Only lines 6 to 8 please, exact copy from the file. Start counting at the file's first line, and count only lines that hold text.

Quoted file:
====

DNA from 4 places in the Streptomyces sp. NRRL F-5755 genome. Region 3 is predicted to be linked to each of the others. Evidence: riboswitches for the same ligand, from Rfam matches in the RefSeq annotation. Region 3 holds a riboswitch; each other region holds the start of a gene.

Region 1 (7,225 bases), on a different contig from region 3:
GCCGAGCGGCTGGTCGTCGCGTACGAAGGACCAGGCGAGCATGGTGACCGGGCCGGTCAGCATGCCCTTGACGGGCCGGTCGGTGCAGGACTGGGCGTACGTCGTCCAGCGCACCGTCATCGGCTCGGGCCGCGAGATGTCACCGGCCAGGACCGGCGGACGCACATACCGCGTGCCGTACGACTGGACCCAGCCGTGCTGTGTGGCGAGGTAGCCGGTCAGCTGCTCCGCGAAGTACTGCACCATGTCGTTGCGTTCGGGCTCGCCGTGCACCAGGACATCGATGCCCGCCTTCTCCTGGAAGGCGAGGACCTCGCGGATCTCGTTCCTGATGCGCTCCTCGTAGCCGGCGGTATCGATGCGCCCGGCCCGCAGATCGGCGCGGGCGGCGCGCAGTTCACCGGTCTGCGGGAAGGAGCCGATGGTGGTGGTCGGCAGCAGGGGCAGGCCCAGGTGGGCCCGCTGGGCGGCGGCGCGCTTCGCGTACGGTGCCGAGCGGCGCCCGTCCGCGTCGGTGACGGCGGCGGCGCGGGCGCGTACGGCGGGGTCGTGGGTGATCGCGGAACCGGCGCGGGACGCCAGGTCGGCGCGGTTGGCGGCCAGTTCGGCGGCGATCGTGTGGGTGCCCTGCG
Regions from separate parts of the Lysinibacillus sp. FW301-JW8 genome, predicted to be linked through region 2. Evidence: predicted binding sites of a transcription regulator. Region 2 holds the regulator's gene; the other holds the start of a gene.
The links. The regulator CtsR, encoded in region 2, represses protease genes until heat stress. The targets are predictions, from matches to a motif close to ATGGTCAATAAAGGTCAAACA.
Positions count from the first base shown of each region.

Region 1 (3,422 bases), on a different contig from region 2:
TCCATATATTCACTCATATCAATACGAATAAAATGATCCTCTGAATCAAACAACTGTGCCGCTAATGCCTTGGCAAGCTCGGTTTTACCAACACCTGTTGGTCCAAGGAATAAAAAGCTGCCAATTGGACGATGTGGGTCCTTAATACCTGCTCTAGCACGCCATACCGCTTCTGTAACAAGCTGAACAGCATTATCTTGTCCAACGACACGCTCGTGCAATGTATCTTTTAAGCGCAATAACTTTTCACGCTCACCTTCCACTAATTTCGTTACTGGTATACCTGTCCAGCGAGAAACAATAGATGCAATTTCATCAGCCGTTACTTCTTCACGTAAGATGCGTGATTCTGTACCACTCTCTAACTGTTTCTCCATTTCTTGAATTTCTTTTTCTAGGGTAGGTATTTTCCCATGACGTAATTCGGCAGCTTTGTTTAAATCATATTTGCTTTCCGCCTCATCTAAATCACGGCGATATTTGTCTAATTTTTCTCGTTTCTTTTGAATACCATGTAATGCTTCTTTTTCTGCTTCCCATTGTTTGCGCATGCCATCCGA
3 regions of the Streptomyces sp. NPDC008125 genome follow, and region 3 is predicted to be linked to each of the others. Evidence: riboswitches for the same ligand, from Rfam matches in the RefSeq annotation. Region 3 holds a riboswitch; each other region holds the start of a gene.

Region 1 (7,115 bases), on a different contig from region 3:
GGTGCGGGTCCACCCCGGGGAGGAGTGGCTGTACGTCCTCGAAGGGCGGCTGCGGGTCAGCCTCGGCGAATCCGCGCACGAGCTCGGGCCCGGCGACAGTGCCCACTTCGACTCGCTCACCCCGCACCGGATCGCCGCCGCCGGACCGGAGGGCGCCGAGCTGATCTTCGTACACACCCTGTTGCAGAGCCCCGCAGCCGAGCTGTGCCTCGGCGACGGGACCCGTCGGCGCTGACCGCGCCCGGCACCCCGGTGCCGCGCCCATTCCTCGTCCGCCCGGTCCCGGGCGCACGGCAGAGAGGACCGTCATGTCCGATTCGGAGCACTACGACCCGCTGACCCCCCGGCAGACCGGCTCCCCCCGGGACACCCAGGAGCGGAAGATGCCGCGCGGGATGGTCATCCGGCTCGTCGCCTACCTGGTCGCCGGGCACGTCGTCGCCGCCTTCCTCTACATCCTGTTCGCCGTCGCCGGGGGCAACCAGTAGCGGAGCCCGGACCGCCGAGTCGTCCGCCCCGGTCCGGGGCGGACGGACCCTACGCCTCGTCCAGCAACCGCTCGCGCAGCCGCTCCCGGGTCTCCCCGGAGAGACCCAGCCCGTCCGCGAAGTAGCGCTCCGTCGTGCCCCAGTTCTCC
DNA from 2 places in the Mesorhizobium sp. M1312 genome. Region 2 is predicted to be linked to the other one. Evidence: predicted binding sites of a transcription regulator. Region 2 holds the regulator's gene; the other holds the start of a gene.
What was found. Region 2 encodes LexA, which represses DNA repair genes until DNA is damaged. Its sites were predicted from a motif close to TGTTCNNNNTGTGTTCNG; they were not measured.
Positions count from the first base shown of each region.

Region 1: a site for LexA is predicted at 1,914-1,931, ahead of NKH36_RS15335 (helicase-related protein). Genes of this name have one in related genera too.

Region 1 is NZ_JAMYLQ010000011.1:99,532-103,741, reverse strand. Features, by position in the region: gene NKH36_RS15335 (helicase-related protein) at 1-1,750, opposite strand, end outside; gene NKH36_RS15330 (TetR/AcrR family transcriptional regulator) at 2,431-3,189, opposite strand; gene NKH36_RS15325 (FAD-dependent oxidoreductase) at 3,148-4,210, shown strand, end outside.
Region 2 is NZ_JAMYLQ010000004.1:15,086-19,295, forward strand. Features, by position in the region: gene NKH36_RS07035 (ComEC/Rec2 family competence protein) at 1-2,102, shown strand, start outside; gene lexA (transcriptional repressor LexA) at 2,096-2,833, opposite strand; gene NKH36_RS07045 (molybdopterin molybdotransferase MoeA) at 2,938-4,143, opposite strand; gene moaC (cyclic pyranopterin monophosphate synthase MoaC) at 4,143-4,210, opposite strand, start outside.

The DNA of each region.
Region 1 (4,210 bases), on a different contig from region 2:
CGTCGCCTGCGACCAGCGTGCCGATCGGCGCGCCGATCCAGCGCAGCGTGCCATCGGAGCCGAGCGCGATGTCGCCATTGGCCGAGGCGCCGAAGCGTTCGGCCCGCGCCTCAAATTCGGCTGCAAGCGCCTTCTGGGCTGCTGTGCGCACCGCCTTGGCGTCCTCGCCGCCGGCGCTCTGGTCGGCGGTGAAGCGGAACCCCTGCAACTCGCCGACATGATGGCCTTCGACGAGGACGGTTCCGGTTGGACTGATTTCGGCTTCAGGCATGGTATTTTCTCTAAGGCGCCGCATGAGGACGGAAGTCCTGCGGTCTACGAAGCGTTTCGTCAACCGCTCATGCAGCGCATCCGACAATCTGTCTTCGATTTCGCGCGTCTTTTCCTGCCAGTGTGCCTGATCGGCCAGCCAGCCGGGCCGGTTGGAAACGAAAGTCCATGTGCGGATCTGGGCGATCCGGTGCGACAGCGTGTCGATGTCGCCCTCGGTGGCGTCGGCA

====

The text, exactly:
Positions count from the first base shown of each region.

Region 1 (3,422 bases), on a different contig from region 2:
TCCATATATTCACTCATATCAATACGAATAAAATGATCCTCTGAATCAAACAACTGTGCCGCTAATGCCTTGGCAAGCTCGGTTTTACCAACACCTGTTGGTCCAAGGAATAAAAAGCTGCCAATTGGACGATGTGGGTCCTTAATACCTGCTCTAGCACGCCATACCGCTTCTGTAACAAGCTGAACAGCATTATCTTGTCCAACGACACGCTCGTGCAATGTATCTTTTAAGCGCAATAACTTTTCACGCTCACCTTCCACTAATTTCGTTACTGGTATACCTGTCCAGCGAGAAACAATAGATGCAATTTCATCAGCCGTTACTTCTTCACGTAAGATGCGTGATTCTGTACCACTCTCTAACTGTTTCTCCATTTCTTGAATTTCTTTTTCTAGGGTAGGTATTTTCCCATGACGTAATTCGGCAGCTTTGTTTAAATCATATTTGCTTTCCGCCTCATCTAAATCACGGCGATATTTGTCTAATTTTTCTCGTTTCTTTTGAATACCATGTAATGCTTCTTTTTCTGCTTCCCATTGTTTGCGCATGCCATCCGA